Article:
The fiscal outlook for the United States is grim. This year’s deficit will be around $1.4 trillion, about 10% of GDP, and the Obama Administration projects that deficits in the next ten years will total about $9 billion. Under those projections, the ratio of publicly held debt to GDP will be approaching 77% by the end of 2019, up from 41% just a year ago.
Those figures are daunting. We are in a deep fiscal hole. But we shouldn’t give up hope just yet.
As the Committee for a Responsible Federal Budget notes in a new report, numerous countries have faced gigantic deficits and found the political will to change course. A few examples:
Finland (1992–2000): Following a major banking crisis, Finland faced large deficits (around 8 percent of GDP) and a rapidly rising debt (58 percent of GDP). Prior to the crisis, Finland was running surpluses of around 6 percent of GDP. Motivated by strong political support to get its house in order to qualify for eurozone participation and by the need to address external financing concerns, the government pursued a fiscal consolidation program. A medium-term budget framework, entitlement reforms, spending cuts and tax reform were part of the program. By 2000, the debt/GDP ratio was under 45 percent. The cyclically adjusted primary fiscal balance improved cumulatively by 10 percent of GDP from 1992.
Spain (1993–97): Spain’s fiscal position had been deteriorating since the late 1980s. By 1995, its fiscal deficit exceeded 7 percent of GDP. Its public debt exceeded 70 percent of GDP. Facing external financing concerns and strong public support to adopt fiscal disciplinary measures to prepare for euro area membership, the government adopted a fiscal consolidation plan that emphasized spending (including cuts in social transfers, government wages and health care spending) but also included tax reform. Fiscal balances improved, cumulatively by around 4 percent of GDP since 1993.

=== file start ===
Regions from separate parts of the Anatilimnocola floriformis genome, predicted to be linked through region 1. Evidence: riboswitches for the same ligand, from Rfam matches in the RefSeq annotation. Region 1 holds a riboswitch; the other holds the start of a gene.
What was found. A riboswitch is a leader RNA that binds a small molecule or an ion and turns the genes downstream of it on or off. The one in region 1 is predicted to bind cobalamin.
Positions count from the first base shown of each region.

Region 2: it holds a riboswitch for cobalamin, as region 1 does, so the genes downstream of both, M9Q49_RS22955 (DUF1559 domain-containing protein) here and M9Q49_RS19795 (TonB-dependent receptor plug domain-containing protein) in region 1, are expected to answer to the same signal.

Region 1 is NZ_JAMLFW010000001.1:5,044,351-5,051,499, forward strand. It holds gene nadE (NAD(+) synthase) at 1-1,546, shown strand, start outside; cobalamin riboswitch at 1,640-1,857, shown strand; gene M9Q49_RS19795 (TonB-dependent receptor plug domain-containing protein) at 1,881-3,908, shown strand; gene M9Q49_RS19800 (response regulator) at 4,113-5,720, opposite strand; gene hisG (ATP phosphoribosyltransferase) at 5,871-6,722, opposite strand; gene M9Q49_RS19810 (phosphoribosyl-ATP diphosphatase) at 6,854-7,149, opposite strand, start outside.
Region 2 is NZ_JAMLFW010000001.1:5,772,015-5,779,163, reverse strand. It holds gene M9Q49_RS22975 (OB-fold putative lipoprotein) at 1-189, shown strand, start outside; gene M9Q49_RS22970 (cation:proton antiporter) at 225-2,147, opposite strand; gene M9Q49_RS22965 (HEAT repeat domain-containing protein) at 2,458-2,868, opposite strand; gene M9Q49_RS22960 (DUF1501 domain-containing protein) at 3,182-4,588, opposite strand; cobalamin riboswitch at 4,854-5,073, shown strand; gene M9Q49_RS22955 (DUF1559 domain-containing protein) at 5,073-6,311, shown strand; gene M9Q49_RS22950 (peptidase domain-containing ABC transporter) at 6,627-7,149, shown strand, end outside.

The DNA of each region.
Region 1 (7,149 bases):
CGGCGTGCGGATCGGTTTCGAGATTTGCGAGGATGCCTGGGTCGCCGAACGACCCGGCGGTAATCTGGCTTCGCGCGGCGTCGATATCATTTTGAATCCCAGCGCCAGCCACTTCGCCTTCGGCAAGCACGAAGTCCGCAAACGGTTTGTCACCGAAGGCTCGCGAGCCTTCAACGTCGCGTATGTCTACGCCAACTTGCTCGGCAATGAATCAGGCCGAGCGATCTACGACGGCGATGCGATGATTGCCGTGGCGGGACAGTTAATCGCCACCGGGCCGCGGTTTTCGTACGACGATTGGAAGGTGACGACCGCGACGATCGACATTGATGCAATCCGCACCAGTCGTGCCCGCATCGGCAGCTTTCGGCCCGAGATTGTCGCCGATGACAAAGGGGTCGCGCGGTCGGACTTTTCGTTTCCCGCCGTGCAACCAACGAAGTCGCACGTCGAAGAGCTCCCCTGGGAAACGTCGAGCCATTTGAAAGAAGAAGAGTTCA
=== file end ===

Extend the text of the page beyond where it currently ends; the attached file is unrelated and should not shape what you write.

Sweden (1994–2000): Sweden’s fiscal situation deteriorated severely in the early 1990s as a result of a banking and economic crisis. In the midst of a recession, the government adopted a fiscal consolidation program to achieve fiscal balance through a tightening up on household transfer payments and an increase in various taxes. As a result of its fiscal consolidation efforts, the fiscal position shifted from a deficit of over 11 percent of GDP to a surplus of 5 percent of GDP and the debt/GDP ratio was reduced from 72 percent to 55 percent in 2000.
The CRFB report draws some interesting lessons from these episodes (e.g., Lesson 6: “It is preferable to make fiscal adjustments on your own terms before they are forced upon you by creditors.”)
But my point today is much simpler: Just as we were hardly the first developed economy to face a major financial crisis, we also are not the first to face a looming fiscal crisis. Indeed, as the examples of Finland and Sweden show, we aren’t even the first developed economy to face a potential fiscal crisis in the aftermath of a financial crisis.
As we prepare (I hope) to address our looming deficits, we can take heart from the fact that some other nations have successfully faced similar challenges.